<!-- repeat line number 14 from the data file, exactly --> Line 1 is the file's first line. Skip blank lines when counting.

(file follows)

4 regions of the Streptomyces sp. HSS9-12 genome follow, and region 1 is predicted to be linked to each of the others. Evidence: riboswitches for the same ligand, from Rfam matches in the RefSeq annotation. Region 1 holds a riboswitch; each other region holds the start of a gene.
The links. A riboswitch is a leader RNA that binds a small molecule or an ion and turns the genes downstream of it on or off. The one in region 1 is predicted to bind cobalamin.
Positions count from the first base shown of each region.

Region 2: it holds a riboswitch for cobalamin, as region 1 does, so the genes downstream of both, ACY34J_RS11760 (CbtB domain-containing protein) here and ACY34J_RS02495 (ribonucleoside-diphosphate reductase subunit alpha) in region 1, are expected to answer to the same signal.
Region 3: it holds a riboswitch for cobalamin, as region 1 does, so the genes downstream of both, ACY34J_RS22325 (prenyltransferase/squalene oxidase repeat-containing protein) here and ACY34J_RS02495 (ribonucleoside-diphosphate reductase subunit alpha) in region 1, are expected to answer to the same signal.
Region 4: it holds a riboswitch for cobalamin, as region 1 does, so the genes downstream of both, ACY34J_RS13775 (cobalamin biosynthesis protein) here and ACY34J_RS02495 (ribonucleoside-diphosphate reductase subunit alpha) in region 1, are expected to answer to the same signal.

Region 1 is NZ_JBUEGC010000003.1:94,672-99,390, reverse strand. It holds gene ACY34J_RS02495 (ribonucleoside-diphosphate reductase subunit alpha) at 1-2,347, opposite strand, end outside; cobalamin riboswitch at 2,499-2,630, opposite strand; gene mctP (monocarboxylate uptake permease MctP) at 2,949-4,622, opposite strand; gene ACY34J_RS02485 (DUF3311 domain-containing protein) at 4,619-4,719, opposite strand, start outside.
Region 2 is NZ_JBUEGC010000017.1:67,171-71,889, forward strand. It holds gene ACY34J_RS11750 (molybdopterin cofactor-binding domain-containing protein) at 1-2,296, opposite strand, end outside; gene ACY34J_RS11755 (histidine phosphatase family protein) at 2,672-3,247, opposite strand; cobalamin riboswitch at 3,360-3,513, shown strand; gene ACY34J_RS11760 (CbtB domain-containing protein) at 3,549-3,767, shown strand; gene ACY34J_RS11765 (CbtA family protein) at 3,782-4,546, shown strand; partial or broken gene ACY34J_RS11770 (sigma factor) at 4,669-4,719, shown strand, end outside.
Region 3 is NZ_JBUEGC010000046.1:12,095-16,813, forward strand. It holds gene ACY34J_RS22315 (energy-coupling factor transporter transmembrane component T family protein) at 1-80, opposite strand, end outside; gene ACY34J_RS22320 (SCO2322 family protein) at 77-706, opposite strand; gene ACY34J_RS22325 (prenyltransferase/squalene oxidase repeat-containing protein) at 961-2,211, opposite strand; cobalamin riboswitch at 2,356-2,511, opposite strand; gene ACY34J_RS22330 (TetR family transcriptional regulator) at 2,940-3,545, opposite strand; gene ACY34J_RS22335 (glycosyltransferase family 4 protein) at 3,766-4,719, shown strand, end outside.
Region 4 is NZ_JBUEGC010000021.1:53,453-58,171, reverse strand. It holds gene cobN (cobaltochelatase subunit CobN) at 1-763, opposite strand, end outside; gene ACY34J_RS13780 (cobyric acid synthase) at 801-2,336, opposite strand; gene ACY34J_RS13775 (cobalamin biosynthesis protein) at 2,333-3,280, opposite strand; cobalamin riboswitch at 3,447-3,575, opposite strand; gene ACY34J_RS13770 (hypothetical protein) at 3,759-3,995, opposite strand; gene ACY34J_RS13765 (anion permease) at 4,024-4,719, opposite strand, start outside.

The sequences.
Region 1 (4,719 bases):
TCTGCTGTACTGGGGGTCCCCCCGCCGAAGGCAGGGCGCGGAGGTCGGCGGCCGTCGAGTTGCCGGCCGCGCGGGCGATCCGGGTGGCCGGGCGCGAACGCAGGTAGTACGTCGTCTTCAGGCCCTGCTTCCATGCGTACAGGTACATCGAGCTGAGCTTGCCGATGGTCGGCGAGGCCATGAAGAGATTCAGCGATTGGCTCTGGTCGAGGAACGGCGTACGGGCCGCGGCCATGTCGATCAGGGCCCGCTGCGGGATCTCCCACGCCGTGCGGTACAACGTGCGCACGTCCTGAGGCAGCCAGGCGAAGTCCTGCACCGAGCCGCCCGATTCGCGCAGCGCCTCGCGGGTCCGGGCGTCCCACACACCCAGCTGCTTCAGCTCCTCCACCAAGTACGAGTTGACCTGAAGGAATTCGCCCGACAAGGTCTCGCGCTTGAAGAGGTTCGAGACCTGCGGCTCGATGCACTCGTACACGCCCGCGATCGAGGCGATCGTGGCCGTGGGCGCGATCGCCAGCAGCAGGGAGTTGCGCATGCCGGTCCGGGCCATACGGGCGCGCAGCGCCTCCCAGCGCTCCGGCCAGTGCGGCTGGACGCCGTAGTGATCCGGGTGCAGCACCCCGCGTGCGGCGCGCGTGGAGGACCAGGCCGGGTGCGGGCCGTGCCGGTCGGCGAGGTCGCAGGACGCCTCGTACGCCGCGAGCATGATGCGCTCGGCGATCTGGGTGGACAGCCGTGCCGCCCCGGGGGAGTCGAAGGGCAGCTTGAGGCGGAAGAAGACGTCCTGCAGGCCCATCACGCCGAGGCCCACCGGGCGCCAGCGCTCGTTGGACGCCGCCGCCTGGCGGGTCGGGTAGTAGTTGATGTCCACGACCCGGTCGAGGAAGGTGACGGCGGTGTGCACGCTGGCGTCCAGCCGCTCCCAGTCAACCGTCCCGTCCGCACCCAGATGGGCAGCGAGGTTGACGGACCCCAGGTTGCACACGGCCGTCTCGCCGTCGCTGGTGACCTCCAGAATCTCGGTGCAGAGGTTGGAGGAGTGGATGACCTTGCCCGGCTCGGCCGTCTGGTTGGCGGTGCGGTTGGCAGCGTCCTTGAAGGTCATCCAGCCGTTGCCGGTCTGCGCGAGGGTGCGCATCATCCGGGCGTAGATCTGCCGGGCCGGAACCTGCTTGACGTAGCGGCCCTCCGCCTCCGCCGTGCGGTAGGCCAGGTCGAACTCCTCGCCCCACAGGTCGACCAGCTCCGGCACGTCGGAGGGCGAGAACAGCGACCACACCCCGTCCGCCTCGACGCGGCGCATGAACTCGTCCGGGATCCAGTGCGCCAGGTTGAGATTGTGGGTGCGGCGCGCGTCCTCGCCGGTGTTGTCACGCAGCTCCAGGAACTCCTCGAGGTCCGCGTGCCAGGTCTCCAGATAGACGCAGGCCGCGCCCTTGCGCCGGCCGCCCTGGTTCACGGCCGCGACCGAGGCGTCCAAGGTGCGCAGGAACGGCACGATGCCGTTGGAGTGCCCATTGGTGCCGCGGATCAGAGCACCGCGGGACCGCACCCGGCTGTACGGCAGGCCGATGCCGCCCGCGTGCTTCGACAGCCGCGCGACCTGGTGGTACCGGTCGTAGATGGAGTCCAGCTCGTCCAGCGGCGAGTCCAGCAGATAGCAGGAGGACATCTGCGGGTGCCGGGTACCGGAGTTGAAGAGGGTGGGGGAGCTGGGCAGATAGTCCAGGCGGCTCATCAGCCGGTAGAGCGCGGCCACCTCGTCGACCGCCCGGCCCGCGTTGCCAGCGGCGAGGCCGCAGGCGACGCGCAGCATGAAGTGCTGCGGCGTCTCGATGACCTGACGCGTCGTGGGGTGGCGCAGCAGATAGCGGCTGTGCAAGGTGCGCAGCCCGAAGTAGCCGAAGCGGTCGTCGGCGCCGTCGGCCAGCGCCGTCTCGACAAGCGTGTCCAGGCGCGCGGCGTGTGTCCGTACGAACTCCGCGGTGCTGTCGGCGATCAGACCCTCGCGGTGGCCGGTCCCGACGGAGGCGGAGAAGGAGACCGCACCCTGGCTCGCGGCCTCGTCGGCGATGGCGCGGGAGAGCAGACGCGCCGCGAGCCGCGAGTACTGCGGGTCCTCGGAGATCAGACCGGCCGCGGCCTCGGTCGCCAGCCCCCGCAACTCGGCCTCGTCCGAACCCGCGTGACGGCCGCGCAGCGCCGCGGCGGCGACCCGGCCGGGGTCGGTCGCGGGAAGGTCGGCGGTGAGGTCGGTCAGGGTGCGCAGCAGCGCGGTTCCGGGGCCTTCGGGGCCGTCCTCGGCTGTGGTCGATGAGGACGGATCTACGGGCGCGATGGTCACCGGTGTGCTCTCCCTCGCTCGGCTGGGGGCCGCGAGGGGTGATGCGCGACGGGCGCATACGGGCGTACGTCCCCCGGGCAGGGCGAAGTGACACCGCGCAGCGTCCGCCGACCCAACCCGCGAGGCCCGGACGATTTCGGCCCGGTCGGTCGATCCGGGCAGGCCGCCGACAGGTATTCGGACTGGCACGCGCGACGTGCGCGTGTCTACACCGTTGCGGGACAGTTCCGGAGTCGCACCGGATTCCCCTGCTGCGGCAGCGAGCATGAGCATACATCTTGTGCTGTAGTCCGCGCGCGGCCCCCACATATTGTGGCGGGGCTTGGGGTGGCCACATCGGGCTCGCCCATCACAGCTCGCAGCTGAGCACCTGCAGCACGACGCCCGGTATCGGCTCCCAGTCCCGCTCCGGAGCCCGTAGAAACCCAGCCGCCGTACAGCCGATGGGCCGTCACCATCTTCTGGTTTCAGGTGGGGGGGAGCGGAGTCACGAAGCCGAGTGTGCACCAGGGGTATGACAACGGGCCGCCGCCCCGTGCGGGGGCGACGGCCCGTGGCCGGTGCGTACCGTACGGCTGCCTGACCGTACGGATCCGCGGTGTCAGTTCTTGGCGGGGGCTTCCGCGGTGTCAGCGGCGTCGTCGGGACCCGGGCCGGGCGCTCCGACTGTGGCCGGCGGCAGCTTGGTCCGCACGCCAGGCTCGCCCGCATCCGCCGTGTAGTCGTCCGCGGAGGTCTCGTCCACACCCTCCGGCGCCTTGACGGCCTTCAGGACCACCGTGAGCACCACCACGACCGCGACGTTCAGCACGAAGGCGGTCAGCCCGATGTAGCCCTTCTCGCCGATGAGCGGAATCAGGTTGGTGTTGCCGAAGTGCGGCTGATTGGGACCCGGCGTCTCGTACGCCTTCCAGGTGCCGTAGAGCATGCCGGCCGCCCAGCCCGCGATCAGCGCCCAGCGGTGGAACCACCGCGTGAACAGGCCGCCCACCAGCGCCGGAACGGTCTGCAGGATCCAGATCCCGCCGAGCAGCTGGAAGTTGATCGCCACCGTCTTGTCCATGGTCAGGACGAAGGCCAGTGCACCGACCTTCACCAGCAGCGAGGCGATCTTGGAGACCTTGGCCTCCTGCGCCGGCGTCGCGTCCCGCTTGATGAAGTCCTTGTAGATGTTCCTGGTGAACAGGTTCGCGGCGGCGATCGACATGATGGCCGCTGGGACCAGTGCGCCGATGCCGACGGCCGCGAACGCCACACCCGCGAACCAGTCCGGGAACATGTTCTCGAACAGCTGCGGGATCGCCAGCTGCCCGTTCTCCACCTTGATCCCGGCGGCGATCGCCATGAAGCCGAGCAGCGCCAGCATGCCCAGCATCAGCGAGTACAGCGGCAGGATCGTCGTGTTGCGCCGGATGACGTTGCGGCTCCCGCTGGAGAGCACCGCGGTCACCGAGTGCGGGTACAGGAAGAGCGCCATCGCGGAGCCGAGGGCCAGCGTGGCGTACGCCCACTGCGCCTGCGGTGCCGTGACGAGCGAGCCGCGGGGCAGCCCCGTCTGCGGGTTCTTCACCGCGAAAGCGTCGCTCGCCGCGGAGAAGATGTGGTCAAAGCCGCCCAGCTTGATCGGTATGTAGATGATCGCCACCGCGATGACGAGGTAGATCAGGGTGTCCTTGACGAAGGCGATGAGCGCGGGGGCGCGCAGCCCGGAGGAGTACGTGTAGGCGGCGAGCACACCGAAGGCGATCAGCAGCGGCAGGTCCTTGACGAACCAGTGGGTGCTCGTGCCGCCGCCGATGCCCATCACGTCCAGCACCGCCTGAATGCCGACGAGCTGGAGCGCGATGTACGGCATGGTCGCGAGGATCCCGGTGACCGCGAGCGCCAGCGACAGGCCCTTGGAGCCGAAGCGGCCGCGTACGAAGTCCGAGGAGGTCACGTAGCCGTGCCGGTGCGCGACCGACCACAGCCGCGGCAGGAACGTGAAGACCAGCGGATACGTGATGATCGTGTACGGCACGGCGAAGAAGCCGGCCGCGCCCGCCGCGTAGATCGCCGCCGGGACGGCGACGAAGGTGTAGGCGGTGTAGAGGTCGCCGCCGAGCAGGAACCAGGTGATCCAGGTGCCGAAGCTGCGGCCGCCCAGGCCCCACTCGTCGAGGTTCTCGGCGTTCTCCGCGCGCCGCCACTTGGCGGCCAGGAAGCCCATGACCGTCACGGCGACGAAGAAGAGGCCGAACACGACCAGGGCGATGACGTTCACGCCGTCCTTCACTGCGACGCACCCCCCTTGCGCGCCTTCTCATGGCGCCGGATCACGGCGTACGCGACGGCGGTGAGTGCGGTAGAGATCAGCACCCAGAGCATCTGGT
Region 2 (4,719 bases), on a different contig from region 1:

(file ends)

Region 2 (4,719 bases), on a different contig from region 1: